Posted by on July 21, 2017

The sharing economy is growing every day. It seems like every week, there is a new app to help you find someone that can do the thing you can’t or don’t want to do.

But all too often, local (and even sometimes state) governments get in the way of this progress. Many times, it’s New York City leading the way on stifling innovation.

Their latest target is an app called Rover. Its purpose is quite simple.: to connect dog owners with people who are willing to walk their dogs or dog sit for them while they are traveling.

The New York City Health Department recently sent a letter to Rover telling them people providing dog care services on the site without a license were doing so illegally and could be fined $1,000. New York City law says a license is required to care for animals, and licenses cannot be issued to private homes.

The NYC Health Department justifies this by saying the license is necessary to protect the public health.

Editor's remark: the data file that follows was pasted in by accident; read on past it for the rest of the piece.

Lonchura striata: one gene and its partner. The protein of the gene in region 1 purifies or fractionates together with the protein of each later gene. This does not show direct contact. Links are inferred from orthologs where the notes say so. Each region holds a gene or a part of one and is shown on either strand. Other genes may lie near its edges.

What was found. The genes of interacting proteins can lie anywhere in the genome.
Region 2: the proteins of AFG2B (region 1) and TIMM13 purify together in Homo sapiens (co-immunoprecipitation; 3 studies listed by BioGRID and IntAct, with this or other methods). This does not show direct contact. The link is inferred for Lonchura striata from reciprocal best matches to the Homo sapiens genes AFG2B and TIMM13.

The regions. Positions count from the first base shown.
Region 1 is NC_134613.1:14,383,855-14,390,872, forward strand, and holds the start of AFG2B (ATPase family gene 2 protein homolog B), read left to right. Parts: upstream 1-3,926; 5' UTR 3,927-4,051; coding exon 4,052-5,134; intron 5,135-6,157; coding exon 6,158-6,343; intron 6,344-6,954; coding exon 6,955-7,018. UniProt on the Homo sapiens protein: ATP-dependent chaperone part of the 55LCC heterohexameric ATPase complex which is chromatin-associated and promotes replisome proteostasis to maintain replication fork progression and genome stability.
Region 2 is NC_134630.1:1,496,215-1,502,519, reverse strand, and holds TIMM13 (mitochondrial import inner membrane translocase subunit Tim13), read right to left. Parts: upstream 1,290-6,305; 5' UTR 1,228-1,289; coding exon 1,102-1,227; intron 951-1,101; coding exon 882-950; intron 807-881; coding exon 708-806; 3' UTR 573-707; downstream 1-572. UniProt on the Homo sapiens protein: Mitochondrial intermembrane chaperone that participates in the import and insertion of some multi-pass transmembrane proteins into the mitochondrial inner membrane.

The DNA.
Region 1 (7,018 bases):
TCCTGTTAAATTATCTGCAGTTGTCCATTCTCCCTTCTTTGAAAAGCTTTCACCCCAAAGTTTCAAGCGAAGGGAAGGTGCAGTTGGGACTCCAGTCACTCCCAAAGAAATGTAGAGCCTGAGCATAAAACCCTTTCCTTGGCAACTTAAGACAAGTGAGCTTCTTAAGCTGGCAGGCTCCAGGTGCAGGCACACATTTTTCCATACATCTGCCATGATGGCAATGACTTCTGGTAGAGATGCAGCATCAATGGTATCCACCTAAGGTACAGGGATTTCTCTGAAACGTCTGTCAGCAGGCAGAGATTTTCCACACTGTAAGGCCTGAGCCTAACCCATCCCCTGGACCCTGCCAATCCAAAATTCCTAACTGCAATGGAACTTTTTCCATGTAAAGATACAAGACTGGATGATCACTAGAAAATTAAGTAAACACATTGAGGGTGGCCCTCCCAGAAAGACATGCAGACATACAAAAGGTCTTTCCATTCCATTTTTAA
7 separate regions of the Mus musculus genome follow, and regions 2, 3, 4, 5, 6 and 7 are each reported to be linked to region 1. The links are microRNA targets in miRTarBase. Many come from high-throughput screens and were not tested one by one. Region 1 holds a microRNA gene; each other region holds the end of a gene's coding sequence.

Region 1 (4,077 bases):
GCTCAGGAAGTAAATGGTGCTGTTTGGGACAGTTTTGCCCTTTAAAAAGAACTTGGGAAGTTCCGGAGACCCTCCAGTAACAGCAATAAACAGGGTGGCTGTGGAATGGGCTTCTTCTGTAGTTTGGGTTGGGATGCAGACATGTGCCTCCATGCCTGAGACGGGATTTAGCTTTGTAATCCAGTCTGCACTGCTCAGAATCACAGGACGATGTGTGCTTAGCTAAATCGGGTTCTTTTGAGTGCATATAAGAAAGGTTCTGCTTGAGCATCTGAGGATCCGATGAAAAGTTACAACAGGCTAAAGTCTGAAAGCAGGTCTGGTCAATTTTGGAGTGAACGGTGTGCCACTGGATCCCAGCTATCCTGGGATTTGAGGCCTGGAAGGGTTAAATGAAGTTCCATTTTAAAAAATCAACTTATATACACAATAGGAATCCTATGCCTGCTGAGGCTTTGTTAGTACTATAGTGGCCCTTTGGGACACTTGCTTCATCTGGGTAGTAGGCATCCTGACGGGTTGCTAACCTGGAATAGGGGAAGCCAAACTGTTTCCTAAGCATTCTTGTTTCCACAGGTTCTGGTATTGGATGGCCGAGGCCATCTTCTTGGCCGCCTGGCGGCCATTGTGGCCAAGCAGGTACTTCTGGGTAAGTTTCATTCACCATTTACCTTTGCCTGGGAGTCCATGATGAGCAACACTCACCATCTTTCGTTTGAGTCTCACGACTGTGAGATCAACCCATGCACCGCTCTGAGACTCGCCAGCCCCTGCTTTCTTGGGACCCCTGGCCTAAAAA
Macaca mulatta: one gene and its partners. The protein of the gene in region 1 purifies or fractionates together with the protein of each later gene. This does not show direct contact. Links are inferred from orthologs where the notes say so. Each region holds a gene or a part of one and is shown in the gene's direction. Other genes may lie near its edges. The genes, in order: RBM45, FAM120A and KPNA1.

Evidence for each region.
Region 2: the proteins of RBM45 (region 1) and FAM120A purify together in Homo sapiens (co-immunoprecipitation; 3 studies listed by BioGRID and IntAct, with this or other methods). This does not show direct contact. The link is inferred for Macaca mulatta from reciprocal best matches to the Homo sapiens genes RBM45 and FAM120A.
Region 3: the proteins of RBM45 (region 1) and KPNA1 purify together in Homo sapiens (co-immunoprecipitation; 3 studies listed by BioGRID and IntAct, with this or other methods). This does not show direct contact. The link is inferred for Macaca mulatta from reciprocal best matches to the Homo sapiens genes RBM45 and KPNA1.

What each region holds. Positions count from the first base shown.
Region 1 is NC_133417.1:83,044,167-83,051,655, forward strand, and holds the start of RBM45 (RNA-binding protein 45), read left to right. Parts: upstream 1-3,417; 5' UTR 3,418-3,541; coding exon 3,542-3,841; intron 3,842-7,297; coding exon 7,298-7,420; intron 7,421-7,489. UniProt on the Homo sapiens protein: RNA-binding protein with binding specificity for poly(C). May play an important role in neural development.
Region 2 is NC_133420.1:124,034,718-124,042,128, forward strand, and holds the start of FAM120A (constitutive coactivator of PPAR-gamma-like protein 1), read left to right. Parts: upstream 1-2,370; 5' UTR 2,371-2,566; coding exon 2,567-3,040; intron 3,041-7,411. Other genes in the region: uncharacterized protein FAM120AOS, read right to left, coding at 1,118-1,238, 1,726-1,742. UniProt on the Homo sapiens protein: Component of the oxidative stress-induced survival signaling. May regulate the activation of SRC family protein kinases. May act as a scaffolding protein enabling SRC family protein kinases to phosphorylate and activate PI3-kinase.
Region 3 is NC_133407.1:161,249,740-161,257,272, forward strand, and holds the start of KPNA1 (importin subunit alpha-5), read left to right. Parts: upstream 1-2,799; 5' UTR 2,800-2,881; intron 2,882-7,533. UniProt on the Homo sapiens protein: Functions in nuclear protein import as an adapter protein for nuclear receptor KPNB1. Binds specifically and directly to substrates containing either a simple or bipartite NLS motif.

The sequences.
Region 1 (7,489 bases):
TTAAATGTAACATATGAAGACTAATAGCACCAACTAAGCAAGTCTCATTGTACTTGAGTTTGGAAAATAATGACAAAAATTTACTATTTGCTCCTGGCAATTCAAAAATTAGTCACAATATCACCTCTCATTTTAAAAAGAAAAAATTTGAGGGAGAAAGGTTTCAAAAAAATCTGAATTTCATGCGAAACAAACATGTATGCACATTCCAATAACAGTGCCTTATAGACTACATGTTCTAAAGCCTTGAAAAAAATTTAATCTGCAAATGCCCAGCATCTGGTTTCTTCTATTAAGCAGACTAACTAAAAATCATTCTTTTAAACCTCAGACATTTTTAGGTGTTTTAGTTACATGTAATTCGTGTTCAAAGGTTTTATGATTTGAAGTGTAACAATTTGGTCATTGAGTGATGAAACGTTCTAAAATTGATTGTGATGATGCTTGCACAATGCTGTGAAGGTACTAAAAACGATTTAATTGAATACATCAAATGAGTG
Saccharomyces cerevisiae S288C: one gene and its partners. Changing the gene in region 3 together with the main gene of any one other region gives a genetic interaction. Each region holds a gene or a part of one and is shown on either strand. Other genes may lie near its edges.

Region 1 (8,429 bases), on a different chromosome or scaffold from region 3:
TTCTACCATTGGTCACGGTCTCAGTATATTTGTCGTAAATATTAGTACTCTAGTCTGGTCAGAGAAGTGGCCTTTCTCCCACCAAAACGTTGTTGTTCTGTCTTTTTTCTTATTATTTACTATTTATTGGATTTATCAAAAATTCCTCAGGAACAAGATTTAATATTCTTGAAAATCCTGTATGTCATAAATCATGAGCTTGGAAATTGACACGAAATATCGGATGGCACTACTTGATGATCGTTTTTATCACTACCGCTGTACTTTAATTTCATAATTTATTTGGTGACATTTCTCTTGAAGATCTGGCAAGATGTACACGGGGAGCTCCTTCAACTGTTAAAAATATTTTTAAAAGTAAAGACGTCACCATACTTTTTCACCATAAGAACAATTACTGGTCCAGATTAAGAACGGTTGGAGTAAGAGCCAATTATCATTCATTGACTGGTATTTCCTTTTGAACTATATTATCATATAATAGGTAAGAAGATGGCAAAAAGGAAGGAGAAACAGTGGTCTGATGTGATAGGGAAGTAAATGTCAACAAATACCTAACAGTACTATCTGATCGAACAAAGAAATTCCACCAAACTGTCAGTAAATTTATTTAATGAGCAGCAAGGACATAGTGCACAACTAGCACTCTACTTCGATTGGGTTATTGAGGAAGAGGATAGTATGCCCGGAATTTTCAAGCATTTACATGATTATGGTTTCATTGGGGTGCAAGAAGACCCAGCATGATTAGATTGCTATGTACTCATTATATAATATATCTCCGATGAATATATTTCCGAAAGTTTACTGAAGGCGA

“To ensure the health and safety of pets and reduce risks to public health, the NYC Health Code requires certain businesses to obtain a Health Department permit and comply with necessary regulations – this includes animal boarding facilities and kennels. We also conduct inspections of these facilities to make sure animals would be secure and safe.”

Dog owners are understandably upset about this. One owner, Cheryl Smart, said:

“It’s up to the owner to go and make sure that it’s safe. The moment you hand the leash over to someone else, that’s a responsibility, that’s your choice as a pet owner.”

It is no surprise NYC is taking this stance against people just trying to earn a little extra money. They fought Uber; they’ve made AirBnB illegal. They have tried to regulate how large of a soda you can drink. They have even made it impossible for restaurants and food carts to donate leftover food to homeless shelters. All of this in the name of protecting the health of its citizens.

I call it something else: being a nanny state.

America’s Liberty PAC is dedicated to reducing burdensome laws and regulations on business, at the federal, state, and local level.

– Chris Younce

 

 

 

Posted in: Blog